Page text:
WASHINGTON — The state that provided President Barack Obama his largest margin of victory in 2008 remains sunny about his economic leadership and is set to again back him in overwhelming numbers.
Obama, a Democrat born and schooled in Honolulu who still vacations on the Windward Coast, leads Republican challenger Mitt Romney 62 percent to 30 percent among likely Hawaii voters, according to The Civil Beat Poll. Three percent said they’ll vote for another candidate and 6 percent said they were undecided. The survey was conducted between Sept. 26 and Sept. 28 and its sample size of 1,648 yielded a margin of error of 2.4 percent.1
Obama leads among both men and women, though slightly more so among women. He leads among all age groups, though slightly more so among voters in their 30s. He leads among all racial and ethnic groups, though more so among Japanese voters and less so among Chinese voters. Obama also holds wide leads among voters at all education levels and income brackets in Hawaii. His support was marginally stronger on the neighbor islands, collectively, than on Oahu.
The poll represents the first independent survey results released for the 2012 presidential race in the Aloha State in nearly a year. The last time the state’s political temperature was taken, Romney was just one of many hypothetical opponents. He eventually won Hawaii’s Republican caucus in March and wrapped up his the party’s nomination shortly thereafter.
Obama’s 32-point advantage, if it held steady through Nov. 6, would actually represent a downward turn for the president, who beat John McCain by more than 45 percent in Hawaii four years ago. But while many across the country are frustrated with the state of the economy and critical of Obama’s role in it, island voters are not yet ready for a change in national leadership.
Asked how they “currently feel about the country’s economy,” 57 percent of respondents said positive versus 40 percent who said negative. That’s a mirror image of the results Civil Beat’s polling partner, Merriman River Group, found in its nationwide survey released this week. In that poll, 59 percent said they’re unhappy with the direction of the economy versus 41 percent who feel positively about it.
Of those in Hawaii who feel good about the economy, 87 percent back Obama versus 7 percent who support Romney. Of those who feel badly about the economy, the split is less dramatic — 64 percent for Romney and 28 percent for Obama.
Civil Beat also dug into economic questions germane not only to the presidential race but also to Congress’ discussion about how to reduce the country’s spending deficit.
Given the choice between across-the-board cuts, including to programs ranging from Social Security to the military, “targeted” cuts to programs like the military and corporate subsidies but not Social Security or healthcare, or no major cuts, 56 percent of respondents chose the “targeted’ cuts, 27 percent chose the deeper, across-the-board cuts, and 5 percent chose no major cuts.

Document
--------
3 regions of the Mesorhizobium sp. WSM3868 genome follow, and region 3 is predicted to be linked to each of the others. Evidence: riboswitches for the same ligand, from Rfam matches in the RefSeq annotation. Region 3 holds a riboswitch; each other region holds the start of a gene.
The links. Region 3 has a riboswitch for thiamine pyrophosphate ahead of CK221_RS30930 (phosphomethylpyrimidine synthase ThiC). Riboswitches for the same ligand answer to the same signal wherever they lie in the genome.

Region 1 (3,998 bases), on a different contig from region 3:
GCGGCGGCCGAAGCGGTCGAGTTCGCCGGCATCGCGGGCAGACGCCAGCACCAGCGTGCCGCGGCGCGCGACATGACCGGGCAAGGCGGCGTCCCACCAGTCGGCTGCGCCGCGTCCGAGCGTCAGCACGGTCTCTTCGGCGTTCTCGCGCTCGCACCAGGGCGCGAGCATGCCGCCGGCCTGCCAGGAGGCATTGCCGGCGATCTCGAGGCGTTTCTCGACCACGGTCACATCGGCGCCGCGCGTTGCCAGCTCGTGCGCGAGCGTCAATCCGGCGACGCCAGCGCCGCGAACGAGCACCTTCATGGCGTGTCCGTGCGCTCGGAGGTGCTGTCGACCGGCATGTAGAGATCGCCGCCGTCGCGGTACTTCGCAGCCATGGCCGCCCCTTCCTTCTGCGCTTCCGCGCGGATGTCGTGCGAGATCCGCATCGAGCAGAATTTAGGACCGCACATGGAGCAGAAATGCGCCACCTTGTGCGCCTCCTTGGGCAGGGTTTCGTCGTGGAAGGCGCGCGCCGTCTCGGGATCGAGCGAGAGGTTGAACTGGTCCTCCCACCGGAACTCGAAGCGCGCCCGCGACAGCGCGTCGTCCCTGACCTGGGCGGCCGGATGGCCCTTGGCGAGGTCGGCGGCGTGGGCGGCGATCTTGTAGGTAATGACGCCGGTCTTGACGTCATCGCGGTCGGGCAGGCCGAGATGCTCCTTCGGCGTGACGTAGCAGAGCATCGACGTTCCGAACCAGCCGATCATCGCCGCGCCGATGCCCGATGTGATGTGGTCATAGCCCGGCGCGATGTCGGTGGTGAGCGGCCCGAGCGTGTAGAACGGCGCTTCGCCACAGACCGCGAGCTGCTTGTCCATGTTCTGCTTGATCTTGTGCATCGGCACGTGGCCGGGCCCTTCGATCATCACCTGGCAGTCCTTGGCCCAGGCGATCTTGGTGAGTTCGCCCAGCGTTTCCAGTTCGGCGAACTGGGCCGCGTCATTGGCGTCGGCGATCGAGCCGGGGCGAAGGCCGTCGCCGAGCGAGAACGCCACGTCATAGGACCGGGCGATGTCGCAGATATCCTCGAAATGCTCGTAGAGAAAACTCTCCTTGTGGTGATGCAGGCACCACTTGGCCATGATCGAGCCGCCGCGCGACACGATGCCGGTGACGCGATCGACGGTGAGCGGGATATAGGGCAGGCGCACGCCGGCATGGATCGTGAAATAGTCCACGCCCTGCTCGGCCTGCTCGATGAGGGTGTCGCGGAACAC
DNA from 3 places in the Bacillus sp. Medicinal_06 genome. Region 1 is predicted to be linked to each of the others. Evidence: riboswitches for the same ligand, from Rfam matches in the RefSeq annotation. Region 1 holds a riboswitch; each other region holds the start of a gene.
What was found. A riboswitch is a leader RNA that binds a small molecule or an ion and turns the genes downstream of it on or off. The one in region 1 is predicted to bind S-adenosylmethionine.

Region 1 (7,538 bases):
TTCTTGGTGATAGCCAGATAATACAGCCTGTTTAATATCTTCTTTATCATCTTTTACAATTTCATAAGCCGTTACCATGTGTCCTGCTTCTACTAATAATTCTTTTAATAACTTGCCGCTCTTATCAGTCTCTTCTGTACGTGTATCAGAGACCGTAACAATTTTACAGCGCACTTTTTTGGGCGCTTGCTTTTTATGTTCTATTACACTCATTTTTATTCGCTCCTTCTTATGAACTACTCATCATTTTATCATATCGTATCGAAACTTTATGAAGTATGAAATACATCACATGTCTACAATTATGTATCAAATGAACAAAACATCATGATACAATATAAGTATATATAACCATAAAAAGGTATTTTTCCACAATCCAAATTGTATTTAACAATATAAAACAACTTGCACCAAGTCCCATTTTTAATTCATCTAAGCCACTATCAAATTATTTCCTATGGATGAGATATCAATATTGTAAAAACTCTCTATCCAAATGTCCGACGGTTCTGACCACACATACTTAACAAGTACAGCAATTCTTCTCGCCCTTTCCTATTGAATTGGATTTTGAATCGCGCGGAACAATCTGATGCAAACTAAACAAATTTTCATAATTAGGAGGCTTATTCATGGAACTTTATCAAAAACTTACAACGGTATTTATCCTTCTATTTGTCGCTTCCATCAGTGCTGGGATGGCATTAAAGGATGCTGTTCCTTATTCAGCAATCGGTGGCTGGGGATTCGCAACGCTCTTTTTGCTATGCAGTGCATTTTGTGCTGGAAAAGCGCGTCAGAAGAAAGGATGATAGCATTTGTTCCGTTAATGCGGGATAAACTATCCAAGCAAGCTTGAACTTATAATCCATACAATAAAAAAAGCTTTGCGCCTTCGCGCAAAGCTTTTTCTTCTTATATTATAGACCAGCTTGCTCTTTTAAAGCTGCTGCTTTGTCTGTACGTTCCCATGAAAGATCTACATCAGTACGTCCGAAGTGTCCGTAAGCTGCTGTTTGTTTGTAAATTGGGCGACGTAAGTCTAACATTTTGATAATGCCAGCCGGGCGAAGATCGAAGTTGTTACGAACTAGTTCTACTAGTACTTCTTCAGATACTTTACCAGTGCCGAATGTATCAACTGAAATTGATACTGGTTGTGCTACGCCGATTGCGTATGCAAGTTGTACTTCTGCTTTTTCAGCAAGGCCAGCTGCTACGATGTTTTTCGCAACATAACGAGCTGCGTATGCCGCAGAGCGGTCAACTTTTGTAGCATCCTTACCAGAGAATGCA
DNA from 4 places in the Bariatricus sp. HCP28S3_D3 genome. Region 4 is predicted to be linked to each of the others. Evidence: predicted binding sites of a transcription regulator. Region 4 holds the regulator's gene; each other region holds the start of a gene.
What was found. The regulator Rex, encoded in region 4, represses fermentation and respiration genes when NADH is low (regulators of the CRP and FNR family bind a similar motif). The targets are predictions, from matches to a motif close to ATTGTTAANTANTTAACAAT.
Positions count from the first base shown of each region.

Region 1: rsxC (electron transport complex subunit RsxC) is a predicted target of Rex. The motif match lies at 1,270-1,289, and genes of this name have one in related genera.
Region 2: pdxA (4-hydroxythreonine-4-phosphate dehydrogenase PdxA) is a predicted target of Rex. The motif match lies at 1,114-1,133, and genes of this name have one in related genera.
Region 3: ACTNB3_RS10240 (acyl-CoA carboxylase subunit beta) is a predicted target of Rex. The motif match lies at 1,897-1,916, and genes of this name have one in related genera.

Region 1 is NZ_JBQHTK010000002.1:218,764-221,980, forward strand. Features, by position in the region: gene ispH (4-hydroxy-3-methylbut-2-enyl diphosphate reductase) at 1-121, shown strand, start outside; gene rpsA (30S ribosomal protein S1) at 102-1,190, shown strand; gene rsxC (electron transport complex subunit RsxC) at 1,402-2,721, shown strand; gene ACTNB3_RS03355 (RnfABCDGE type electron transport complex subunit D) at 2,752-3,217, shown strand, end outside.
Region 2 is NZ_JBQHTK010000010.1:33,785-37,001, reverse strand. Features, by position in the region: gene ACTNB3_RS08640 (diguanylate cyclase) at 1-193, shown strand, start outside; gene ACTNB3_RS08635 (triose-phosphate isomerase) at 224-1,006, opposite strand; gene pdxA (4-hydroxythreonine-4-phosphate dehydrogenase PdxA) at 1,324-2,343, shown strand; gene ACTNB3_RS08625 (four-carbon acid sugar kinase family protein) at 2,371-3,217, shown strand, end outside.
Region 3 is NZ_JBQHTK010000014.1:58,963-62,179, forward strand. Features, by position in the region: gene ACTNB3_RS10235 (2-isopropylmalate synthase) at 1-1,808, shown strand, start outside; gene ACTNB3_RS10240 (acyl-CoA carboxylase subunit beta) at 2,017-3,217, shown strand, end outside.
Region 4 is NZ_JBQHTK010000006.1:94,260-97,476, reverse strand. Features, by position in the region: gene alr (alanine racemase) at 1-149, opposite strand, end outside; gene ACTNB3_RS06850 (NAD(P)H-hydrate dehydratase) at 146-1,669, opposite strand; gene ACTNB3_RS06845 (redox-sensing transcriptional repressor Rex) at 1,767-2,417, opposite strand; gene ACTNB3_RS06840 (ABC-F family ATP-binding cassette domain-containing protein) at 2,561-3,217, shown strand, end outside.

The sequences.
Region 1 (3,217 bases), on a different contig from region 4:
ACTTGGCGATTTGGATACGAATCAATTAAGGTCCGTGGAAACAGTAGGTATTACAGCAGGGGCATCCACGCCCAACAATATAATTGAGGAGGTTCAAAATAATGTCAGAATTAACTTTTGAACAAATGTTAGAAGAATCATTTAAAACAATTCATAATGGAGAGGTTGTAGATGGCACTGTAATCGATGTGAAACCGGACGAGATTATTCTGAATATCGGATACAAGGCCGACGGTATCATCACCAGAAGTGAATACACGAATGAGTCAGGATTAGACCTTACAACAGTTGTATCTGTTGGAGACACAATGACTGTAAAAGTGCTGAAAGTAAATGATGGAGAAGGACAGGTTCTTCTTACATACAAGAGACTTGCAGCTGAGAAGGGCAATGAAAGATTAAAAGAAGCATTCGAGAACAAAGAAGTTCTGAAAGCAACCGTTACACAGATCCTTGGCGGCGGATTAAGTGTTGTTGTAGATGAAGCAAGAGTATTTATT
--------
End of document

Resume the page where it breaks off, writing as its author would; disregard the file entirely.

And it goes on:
Of those who want to make dramatic budget cuts, 63 percent back Romney versus 28 percent for Obama. Of those who want limited cuts, Obama leads, 83-11.
Given the choice between tax hikes for everybody, tax increases only for those making more than $250,000, or no tax increases at all, 56 percent chose higher taxes for the rich, 21 percent chose no tax increases, and 18 percent chose tax increases for everybody.
Obama leads 83 percent to 10 percent among those who want to tax the wealthy and 55 percent to 38 percent among those who want to raise taxes on everybody. Romney leads 76 percent to 17 percent among those who don’t want any more tax increases.
Asked to choose a solution to the nation’s deficit and budget problems — mostly spending cuts, mostly revenue increases or an equal amount of both approaches — 49 percent said a mix, 32 percent said spending cuts and 8 percent tax increases.
Among those who want a balanced approach, Obama leads 79 percent to 14 percent. Among those who want to focus primarily on spending cuts, Romney leads 63-29. And among the small group who wants to focus on raising taxes, Obama leads 88-3.
Voters who said they feel good about the economy were more likely to favor a balanced approach to decreasing the deficit, while those who are unhappy with the economy said an approach focusing mostly on spending cuts was the way to go.
Obama supporters were also more likely than Romney supporters to say they support the Honolulu rail project, and more likely to rate Hawaii’s public education system as “excellent” or “good.”
The presidential race is expected to have an impact on down-ticket races, particularly the U.S. Senate contest. Linda Lingle has been trying to convince voters she’s a moderate who can work across party lines while Mazie Hirono has tried to tie Lingle to national Republicans.
Hirono’s efforts appear to have worked; Lingle leads 96 percent to 3 percent among those who are backing Romney in Hawaii, but has only been able to convince 11 percent of Obama voters to cross party lines and support her. Hirono gets 85 percent of Obama voters.
Lingle could look to anti-rail Honolulu mayoral candidate Ben Cayetano for a model of how she’d like things to work. Cayetano dominates Kirk Caldwell among Romney voters, 68 percent to 29 percent, and holds his own among Obama voters, trailing only 51 percent to 44 percent. He’s leading Caldwell overall by 9 points.
If Lingle could secure even one-fifth of Obama voters, she’d be that much closer to Hirono. Of course, it probably helps Cayetano that he was a Democrat during his two terms as governor while Lingle was a Republican for her two terms.
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